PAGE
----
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Author Topic: stopped positional block.  (Read 3756 times)

Offline Re'f Al Ghul

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stopped positional block.
« on: June 20, 2012, 02:51:05 pm »
Hey all,

Another one from scrimmages, last week there was a strange incident. In a power jam (white team had a jammer, black team had none), Both teams formed a wall, white in front of black. White team forced the pack to a standstill making the black blockers stop to avoid back blocks.

This was an obvious attempt to maximise power jam points, and as a tactic it seemed to work quite well. However, the pack was at a standstill when the white jammer came up and collided with a black blocker from behind. Had the black blocker fallen, I'd have given a back block major to the white jammer, but instead the black blocker stayed upright and steady, and the white jammer stopped dead, stumbling, but staying upright at the back of the pack.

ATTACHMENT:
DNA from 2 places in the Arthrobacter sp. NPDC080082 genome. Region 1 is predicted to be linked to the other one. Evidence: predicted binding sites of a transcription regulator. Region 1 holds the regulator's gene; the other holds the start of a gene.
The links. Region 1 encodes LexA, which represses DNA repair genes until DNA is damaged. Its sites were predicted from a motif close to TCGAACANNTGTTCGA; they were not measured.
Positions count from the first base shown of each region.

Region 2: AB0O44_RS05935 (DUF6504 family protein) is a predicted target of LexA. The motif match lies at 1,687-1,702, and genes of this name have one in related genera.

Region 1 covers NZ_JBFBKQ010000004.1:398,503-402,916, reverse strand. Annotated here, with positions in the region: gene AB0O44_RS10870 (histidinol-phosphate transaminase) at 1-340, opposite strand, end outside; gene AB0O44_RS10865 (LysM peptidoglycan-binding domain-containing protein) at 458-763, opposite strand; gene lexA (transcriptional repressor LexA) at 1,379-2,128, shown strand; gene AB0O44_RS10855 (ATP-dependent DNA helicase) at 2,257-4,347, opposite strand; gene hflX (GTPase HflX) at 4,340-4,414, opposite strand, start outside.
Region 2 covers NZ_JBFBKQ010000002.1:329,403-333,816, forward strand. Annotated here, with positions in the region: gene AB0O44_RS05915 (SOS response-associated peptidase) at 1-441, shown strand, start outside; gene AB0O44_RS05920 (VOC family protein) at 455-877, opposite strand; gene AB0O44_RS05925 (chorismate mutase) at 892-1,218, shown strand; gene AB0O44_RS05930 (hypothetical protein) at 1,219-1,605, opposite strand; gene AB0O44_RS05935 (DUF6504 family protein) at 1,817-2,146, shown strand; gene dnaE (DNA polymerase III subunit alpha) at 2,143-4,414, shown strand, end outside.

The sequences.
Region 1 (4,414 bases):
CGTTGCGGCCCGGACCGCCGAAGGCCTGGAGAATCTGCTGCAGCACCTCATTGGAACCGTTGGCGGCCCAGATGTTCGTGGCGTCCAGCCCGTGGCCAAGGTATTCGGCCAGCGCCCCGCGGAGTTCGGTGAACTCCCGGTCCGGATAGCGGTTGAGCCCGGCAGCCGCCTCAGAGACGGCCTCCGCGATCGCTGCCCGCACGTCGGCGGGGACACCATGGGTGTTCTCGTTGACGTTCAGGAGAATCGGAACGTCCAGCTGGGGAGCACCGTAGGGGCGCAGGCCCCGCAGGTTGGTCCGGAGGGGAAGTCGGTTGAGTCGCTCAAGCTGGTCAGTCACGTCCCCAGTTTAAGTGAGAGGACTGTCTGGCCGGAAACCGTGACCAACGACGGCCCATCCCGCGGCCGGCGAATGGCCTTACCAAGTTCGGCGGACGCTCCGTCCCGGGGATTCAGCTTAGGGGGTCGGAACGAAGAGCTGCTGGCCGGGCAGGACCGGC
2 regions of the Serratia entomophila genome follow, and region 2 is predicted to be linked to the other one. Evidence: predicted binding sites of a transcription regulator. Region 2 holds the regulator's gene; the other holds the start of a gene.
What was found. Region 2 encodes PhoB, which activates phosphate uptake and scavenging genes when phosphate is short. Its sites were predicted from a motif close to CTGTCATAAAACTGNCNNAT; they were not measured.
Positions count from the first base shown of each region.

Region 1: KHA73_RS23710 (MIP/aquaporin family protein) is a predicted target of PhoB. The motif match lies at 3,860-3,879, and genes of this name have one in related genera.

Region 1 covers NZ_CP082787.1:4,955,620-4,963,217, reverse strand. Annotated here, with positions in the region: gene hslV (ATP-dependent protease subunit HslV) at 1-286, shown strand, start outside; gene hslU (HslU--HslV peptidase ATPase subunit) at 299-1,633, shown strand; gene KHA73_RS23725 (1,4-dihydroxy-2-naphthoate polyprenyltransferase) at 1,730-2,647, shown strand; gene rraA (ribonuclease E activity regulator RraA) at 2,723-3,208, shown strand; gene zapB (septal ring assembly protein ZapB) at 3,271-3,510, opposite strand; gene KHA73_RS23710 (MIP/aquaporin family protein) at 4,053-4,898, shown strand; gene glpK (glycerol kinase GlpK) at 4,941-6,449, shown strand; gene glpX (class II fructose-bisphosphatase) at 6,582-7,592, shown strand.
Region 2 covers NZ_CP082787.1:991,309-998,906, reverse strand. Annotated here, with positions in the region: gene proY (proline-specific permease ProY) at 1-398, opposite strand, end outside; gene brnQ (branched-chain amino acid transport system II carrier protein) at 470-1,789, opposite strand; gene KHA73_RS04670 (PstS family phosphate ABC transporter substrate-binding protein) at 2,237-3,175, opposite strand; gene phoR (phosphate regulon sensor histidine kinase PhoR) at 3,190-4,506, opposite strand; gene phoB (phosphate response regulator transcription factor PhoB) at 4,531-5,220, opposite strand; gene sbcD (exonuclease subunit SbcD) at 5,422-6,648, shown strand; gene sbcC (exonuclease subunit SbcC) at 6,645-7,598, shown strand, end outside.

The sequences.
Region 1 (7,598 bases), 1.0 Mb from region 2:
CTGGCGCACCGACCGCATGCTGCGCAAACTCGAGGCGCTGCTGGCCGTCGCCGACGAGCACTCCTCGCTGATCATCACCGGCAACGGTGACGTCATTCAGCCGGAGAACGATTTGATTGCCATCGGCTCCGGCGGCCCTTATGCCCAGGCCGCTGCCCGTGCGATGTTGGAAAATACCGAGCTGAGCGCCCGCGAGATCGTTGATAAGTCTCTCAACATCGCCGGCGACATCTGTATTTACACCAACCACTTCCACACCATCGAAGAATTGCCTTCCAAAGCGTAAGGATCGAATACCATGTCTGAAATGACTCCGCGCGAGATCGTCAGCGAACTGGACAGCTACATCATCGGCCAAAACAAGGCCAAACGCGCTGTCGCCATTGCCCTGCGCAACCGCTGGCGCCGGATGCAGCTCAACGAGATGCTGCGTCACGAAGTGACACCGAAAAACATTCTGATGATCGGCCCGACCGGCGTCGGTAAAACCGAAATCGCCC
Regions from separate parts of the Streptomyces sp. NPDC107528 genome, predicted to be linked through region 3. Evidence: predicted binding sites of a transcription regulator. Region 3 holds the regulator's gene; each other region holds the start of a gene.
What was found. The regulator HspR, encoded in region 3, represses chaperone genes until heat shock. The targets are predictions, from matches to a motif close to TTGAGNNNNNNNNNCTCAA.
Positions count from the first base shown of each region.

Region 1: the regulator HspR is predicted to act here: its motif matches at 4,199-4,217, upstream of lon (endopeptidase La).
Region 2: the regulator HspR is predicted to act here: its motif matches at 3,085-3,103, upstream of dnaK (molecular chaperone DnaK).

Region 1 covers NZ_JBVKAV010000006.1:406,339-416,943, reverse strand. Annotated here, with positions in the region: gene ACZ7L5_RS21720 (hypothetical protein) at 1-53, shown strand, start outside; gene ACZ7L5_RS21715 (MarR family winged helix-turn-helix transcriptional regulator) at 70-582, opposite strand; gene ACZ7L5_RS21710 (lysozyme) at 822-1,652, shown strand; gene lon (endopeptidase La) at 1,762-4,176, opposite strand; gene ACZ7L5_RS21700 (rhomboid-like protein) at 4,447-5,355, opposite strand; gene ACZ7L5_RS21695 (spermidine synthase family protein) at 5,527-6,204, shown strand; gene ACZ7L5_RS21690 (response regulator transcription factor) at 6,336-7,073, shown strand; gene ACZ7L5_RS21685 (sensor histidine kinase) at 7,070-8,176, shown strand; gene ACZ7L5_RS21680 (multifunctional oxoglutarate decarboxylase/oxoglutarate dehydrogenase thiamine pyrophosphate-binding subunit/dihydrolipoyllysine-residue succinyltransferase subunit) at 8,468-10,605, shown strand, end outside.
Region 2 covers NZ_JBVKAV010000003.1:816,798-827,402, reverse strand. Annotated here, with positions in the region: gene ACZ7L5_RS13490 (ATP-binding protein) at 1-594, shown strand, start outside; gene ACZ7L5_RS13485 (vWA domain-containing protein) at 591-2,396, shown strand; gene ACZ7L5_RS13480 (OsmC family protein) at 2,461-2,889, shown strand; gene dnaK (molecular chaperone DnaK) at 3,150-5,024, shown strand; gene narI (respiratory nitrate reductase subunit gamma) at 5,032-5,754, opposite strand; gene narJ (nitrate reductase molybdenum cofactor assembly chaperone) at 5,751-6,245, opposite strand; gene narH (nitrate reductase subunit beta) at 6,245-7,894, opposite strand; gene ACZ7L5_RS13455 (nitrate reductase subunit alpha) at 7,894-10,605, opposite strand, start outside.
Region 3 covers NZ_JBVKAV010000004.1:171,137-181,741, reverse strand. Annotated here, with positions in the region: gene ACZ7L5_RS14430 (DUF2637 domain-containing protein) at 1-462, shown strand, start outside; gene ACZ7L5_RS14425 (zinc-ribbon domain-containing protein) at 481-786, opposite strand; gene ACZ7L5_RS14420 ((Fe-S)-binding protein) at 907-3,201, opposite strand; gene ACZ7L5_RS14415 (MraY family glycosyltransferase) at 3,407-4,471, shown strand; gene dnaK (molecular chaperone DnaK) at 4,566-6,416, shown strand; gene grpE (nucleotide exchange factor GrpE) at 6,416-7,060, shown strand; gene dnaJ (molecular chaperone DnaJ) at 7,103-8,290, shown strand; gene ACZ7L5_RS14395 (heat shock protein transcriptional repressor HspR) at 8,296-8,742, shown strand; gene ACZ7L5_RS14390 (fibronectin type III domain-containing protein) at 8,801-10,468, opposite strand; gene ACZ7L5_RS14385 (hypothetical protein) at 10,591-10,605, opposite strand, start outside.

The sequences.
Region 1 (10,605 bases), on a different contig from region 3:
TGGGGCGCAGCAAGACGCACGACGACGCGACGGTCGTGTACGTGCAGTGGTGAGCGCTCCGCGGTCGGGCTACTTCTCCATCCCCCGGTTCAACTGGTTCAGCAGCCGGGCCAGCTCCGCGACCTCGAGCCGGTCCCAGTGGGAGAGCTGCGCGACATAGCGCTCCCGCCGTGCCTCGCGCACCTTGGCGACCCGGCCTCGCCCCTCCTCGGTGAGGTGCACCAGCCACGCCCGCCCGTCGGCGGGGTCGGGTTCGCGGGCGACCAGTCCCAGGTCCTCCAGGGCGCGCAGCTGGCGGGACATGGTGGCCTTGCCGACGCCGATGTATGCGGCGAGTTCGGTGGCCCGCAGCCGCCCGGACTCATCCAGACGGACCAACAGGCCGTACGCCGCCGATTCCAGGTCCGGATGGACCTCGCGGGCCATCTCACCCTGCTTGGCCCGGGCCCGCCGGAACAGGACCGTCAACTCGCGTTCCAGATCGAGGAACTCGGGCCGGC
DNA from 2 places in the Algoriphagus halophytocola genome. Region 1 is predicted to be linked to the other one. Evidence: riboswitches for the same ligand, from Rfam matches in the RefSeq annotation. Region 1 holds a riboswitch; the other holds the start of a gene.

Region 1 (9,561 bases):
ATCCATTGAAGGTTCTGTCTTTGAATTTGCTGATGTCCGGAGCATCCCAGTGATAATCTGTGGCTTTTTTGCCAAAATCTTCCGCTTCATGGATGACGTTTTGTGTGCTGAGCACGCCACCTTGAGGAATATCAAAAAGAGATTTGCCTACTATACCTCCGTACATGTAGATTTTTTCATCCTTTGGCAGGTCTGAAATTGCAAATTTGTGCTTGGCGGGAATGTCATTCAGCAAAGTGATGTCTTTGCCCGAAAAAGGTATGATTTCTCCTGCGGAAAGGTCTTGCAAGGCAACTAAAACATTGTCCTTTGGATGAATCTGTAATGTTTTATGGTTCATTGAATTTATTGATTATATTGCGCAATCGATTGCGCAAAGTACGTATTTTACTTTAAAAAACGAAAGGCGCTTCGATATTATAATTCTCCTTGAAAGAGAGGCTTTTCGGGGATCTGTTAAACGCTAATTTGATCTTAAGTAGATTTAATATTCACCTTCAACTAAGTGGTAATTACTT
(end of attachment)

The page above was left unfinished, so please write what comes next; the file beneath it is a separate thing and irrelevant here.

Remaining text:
My question is this: under 6.9.1, stopped blocking includes positional blocking. Under 6.9.12, causing an opponent to stumble is a minor penalty. The jammer didn't change relative position or fall, so 6.9.16 doesn't apply, but should I have called a DOG minor on the black blocker she skated into? I didn't think it was fair to issue a penalty to someone who had effectively been forced to a stop, and not (as far as I could see) purposefully gotten in the jammers way.

Offline Bob Humbug

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Re: stopped positional block.
« Reply #1 on: June 20, 2012, 04:25:41 pm »
6.9.4 tells me that skaters may stop without engaging.
It sounds by your description that the white jammer initiatiated the contact. The initiator of a block is always responsible for the legality of the contact.

As for positional blocking, I'll pose these questions:
Would you have called a DOG minor if no contact was made?
Did the blocker position herself to impede the jammer? Or, was she simply stopped as a matter of being in the traffic clog?